Derived from original portrait by Mark Sasahara
Nate Orshan, is a performing songwriter from Burlington, Vermont (USA), where he's been
living for over two decades. (He moved to Chittenden County in '80, just in time to see
Church St. get paved and Bernie Sanders squeak into the Mayor's office.) Prior to that,
the Manhattan-born Nato had moved around quite a bit with his family, spending eight years
in Israel, three in Los Angeles, nearly two in Brooklyn, and brief stints in New Mexico
He thinks that having been raised in diverse environments left him with a taste for
cultural variety. It seems reflected in the variety of his songs on his first CD,
of Fans, released in 1999. From
the distorted bounce of "From the Noise through the organic waltz of
"Putting Peace to an End" to the rollicking zouk of "Bom-Bom," Nato
treats each song like a child with its own unique needs.
Despite the diversity of his songs, Nato calls his style "semiretro pop/rock,"
meaning it's faithful to the rock tradition of the past 30 years. With their aggressive
delivery and contagious phrases, riffs, and melodies, his songs work their way into the
head and stay there for a long time.
When playing solo, Nato accompanies himself with acoustic guitar, but he also plays bass,
keyboards, and percussion. His musical education pulls from many traditions.
His formal keyboard training includes three years in
the '80s studying with Charles Eller (of Unknown Blues Band / Kilimanjaro fame).
His understanding of music was served by two
years' formal music theory at the University of Vermont followed by a semester of
His knowledge of Western art music, folk/orally
transmitted music, world music, jazz, and the avant-garde were fed by a couple-year stint
in the latter '80s DJing at college radio station WRUV-FM.
His performance skills have been honed in several
Vermont ensembles, including The Lawyers, The Cuts, The Switch (auxiliary member),
The Dave Keller Blues Band, Mark
Twang ("pinch Twanger"), and samba
percussion band Sambatucada.
As a solo artist, Nato has played at such Vermont venues as
The Vermont Coffeehouse, Cactus Café, Café No No, Club Toast, Café Olé, Manhattan
Pizza, the Burlington Music Conferences ('97, '98), and
First Night Burlington ('97, '00, and '01).
Soap and Ammonia
In late 1996, Nato released his first album on cassette, Soap and Ammonia.
This eight-song tape featured Nato both in
the studio and before a live audience, performing his songs with acoustic guitar.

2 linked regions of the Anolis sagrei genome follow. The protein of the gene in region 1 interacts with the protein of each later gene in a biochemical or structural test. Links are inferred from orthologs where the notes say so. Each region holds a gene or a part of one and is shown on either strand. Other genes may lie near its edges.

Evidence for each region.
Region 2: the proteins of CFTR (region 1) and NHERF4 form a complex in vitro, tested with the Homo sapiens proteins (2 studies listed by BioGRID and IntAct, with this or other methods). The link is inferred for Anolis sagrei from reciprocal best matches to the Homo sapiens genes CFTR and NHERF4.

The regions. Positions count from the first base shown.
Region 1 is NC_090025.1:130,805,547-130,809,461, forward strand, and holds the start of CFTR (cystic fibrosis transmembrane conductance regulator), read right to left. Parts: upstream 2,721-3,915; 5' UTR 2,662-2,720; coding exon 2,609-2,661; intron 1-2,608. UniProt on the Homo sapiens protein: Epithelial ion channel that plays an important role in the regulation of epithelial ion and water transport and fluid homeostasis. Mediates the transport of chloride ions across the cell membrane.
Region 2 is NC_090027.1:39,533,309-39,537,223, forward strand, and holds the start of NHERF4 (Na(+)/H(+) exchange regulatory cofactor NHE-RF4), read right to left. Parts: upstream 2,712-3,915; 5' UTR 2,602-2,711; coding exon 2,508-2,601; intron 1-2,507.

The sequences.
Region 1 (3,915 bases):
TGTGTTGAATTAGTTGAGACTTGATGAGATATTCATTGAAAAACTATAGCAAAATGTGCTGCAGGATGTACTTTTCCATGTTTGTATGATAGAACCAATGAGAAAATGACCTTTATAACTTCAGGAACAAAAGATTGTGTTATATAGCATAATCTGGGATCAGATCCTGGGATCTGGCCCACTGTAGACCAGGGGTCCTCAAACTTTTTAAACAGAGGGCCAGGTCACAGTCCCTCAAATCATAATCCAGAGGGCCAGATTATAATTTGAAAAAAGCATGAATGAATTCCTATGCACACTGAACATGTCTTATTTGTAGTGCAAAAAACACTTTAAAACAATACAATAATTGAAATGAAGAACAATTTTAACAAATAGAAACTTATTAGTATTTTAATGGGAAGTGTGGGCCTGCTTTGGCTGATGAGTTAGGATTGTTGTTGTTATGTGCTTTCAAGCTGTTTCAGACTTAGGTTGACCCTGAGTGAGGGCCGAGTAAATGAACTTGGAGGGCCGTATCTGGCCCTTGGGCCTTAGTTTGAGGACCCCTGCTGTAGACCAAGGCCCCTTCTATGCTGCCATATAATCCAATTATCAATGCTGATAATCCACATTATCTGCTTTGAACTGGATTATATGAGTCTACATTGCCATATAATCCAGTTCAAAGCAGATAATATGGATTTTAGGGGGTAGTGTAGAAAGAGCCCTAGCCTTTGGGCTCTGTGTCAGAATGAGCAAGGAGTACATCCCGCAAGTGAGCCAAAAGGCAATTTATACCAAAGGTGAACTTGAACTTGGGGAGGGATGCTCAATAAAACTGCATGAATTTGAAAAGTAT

blessed with a raw, limber, full-throated voice not unlike that of Marshall Crenshaw...Soap
and Ammonia is filled with melodic hooks that pay no heed to trendiness, and conveys
the singer's appealing stage personality."
Pamela Polston, Seven Days
"Most of the
songs resemble a bargain-basement Elvis Costello or Joe Jackson 'unplugged.' The guitar
playing is never too tricky, at times reminiscent of Ani Difranco-style strumming...A good
vocal performance pushes the tape along."
Steve Lemcke, Burlington Free Press
I'm here...to remind you..."
Meanwhile, Jim Lockridge of Big Heavy World liked
Nato's outgoing voice mail message so much - a parody of Alanis Morissette's now-famous
"You Oughta Know" - that he included it in BHW's '97 alt-rock compilation Sonic
Tonic as a secret track. Amazingly, the parody garnered some praise:
final wisps fade away and the CD takes a few more spins, there's a Natoism--an answering
machine recording of Nato giving Alanis something to strive for."
Aimée Petrin, Vox
up Sonic Tonic, if only to hear the Alanis rip-off. Classic."
Meghan Sheehan, Northeast Performer
1997 saw Nato return to the studio to complete his first CD, Roomful of Fans, released on Mighty Winooski Music.
Recorded at Matt McCarthy's Wonderful Wife Recording Room, the
album was a tour de force for which Nato wrote,
arranged, and produced all the songs, played every instrument
(with the addition of some tasty electric guitarwork from Matt), and executed
all the layout and design for the CD and 16-page insert.
"One of the most
amazing and interesting albums to come out of the Queen City in a long
time...The production is near perfection."
Chris Parizo, Good Citizen
"A pleasant record chock-full of meticulously crafted songs...As the focus here is definitely on the songs, it's nice to know that Nato can deliver the
Colin Clary, Vermont Times